Manhattan Citizens' Solid Waste Advisory Board

MCSWAB was established with the four other New York City solid waste advisory boards with the enactment of Local Law 19 of 1989.  Since its' creation, the Manhattan Citizens Solid Waste Advisory Board has been extremely active and very effective providing oversight and advice to the Sanitation Department, the City Council, and other local and state agencies.  The Board consists of volunteers -- those in the recycling / waste fields, and those who are not.  


The Board's list of accomplishments shows that the SWAB has a long history of making creative recommendations, advocating for more money for recycling and waste prevention, new research, and seeing some of those efforts come to fruition in the form of new legislation and higher budgets. 

Monthly Meetings

The Board meets monthly on the first Wednesday of the month, except Augusts usually, in the Municipal Building, 1 Centre St, 19th floor conference room.  All meetings are open to the public.  Interested Manhattan residents or workers are encouraged to attend meetings and to join.  To get on our mailing list to receive meeting agenda and announcements, please contact Rick Muller, Manhattan Borough President's Office.

Steering Committee

As of 2005 the Board is chaired by Maite Quinn and Vice chaired by Maggie Clarke.  There are committees dealing with export of waste and recyclables, environmental procurement, E-waste/recycling, and long-range planning.  The steering committee meets monthly.

See MCSWAB bylaws as of 2003


The MCSWAB Waste Prevention Committee
(as of 2000 this committee became part of the NYC Waste Prevention Coalition and as of 2004 became active participants of the Zero Waste Campaign)

The Waste Prevention committee is a subcommittee of the Manhattan Citizens' Solid Waste Advisory Board.  This committee has been in existence since 1988, and our achievements have included providing recommendations to the New York City Department of Sanitation (DOS), the City Council, and others on the following topics:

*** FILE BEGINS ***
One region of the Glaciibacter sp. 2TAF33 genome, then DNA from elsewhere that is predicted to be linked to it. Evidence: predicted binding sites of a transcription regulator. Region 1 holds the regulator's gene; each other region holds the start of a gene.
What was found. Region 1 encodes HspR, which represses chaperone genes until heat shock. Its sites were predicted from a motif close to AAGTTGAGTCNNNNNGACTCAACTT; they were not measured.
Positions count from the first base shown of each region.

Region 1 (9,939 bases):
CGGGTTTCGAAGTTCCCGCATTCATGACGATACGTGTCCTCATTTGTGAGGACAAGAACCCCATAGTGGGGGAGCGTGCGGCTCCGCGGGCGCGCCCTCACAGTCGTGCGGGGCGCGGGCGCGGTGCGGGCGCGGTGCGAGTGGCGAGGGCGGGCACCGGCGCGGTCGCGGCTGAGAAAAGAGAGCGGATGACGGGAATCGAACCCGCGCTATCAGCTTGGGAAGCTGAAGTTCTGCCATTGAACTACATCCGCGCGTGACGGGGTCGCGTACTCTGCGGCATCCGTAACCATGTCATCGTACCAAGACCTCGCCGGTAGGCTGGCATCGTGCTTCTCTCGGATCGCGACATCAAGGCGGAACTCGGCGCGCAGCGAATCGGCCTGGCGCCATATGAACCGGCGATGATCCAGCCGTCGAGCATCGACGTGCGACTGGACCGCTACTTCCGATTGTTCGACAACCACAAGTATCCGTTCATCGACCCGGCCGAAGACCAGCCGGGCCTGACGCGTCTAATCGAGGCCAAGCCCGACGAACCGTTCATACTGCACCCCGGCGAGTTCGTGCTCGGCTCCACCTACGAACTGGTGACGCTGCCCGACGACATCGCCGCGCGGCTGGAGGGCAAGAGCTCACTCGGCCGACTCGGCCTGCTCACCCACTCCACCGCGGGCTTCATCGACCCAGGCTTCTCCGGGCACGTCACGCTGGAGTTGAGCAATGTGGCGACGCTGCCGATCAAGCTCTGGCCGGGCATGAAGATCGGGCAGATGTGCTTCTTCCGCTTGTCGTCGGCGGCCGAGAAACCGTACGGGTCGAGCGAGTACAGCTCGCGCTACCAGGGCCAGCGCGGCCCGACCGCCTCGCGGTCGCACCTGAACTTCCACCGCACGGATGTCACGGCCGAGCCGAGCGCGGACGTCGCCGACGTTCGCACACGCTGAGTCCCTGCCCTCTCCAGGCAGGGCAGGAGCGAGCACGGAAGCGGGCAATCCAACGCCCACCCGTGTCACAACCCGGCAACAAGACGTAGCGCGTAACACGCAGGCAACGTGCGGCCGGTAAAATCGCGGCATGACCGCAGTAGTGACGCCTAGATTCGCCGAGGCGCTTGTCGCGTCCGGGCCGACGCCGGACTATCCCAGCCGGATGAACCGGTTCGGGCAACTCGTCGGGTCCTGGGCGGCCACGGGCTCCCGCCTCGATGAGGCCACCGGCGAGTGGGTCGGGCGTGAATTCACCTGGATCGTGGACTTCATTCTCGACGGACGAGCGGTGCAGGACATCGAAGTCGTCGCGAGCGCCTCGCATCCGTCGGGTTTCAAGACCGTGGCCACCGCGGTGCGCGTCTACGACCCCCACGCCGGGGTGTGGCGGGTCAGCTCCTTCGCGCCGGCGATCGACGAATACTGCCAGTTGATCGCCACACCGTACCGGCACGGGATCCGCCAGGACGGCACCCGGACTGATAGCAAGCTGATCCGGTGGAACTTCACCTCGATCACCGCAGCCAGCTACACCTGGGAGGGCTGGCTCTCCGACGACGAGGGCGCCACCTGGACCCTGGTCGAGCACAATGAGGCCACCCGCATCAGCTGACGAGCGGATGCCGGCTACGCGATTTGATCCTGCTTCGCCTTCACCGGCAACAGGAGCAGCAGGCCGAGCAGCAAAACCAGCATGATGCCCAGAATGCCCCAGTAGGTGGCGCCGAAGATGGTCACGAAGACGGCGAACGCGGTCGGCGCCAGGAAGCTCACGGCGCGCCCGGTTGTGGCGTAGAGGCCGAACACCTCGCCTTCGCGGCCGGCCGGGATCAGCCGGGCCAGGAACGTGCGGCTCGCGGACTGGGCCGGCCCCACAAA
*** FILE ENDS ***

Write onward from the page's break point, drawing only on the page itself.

1. Legislation

    In 2005 the committee began work on revision of the New York State Solid Waste Management Act of 1988, working with state legislators on drafting bills and regulations.

    We co-authored and convinced the City Council to introduce, in January 1995, Intro. 509, a comprehensive environmental procurement bill.  We have also submitted a companion piece addressing waste prevention practices in city agencies.   After Intro. 509 was allowed to expire, a new bill, Intro. 482, incorporating many of the elements of both Intro 509 and the waste prevention practices bill, was introduced in December, 1998.  Many of the provisions in these bills were approved by the New York City Council in December, 2005.

    In the early 1990s the committee prepared recommendations on legislation on a wide range of waste prevention subjects, all of which appeared in the original DOS Solid Waste Management Plan as an appendix. 

  2. Budgets, Plans. Every year we testify at the City Council on the DOS' waste prevention budget, critiquing it, and proposing changes, where warranted. We have also testified on the DOS Solid Waste Management Plan and its periodic updates, as well as to the NYS Legislative Commission on Solid Waste Management, when the opportunity has arisen. When the Fresh Kills closure task forces were meeting in recent years, the committee provided input on waste prevention into their deliberations.